Skip to main content

ACA: FCC Special Access Order Needs Fixing

The American Cable Association has asked the Office of Management and Budget (OMB) to "roll back" information collection requirements in the FCC's special access data collection order

Like the larger cable operators represented by the National Cable & Telecommunications Association, ACA thinks the data collection violates the Paperwork Reduction Act, but it says that is especially true when it comes to its midsized and smaller members, on whom the collection is a particular burden since its members don't collect much of the information in the normal course of business.

ACA says that according to its reckoning, its members would have to spend between $50,000 and 41.5 million to comply and spend hundreds of hours doing it.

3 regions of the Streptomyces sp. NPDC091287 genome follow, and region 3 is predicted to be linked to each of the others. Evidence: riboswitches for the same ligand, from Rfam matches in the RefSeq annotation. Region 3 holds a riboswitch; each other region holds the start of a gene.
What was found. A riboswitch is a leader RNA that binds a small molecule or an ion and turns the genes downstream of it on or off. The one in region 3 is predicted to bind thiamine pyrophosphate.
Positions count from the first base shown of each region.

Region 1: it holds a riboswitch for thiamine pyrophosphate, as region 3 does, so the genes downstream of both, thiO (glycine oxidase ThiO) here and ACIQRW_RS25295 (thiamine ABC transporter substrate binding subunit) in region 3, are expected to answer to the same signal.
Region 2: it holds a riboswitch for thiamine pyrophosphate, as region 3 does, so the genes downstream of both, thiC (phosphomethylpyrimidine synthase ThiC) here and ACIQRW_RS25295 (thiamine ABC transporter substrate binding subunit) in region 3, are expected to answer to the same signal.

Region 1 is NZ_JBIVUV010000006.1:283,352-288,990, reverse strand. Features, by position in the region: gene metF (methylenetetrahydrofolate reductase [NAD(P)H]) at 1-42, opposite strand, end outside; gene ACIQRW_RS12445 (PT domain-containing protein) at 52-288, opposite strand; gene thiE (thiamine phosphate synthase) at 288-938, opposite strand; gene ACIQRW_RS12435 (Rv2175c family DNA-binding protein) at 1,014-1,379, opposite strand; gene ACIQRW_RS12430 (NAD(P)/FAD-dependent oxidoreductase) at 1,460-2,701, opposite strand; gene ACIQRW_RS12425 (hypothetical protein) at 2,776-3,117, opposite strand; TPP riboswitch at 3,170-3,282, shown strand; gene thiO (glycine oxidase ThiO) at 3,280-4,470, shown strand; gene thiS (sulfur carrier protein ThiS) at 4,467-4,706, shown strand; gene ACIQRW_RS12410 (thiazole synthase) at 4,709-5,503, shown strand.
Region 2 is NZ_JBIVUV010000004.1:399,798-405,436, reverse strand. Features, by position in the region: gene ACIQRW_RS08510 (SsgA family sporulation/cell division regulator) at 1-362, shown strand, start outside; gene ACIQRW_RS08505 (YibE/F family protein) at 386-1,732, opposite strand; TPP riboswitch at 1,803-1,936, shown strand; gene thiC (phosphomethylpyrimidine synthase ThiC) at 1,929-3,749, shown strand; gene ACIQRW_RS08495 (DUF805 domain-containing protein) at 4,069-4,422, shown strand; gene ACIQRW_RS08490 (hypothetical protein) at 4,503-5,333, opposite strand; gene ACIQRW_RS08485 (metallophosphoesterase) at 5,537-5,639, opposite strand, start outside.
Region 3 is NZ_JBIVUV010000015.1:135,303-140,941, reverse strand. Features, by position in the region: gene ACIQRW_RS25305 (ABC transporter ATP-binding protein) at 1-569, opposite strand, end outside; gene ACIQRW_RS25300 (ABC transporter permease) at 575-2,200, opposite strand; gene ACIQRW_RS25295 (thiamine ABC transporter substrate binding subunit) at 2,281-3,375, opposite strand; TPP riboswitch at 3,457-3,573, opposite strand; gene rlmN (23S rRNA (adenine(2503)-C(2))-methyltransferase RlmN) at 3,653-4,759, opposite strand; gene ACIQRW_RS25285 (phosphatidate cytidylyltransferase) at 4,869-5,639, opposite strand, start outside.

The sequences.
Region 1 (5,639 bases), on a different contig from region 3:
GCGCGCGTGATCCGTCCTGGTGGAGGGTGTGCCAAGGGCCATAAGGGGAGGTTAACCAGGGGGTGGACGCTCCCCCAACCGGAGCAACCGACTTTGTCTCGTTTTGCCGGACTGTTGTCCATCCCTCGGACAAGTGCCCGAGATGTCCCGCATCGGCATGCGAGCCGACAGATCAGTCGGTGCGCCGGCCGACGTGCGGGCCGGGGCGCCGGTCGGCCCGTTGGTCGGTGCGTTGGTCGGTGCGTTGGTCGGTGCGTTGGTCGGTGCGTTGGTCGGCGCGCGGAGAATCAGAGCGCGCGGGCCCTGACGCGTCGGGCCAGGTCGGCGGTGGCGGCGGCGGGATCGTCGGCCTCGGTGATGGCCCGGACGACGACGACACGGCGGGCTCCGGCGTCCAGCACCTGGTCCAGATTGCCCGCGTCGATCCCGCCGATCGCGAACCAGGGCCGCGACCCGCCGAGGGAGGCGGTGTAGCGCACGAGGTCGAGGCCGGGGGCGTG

ACA at the least wants the data collection requirement modified so smaller operators don't have to create specialized fiber maps and can provide data they already collect.

“Although the FCC clarified the scale and format for reporting fiber routes, it did not address the basic, underlying fact that few cable operators have these maps in the requested format," said ACA President Matt Polka. "Thus, it would cost cable operators many millions of dollars to comply,” Polka said.

OMB must approve any new FCC data collections per the Paperwork Reduction Act and if the OMB determines collection is unduly burdensome, stakeholders will not have to comply with the order until the FCC corrects the deficiency.

The FCC submitted the order last month for OMB approval, including with some concessions to cable operators, but not enough to make it palatable.

Contributing editor John Eggerton has been an editor and/or writer on media regulation, legislation and policy for over four decades, including covering the FCC, FTC, Congress, the major media trade associations, and the federal courts. In addition to Multichannel News and Broadcasting + Cable, his work has appeared in Radio World, TV Technology, TV Fax, This Week in Consumer Electronics, Variety and the Encyclopedia Britannica.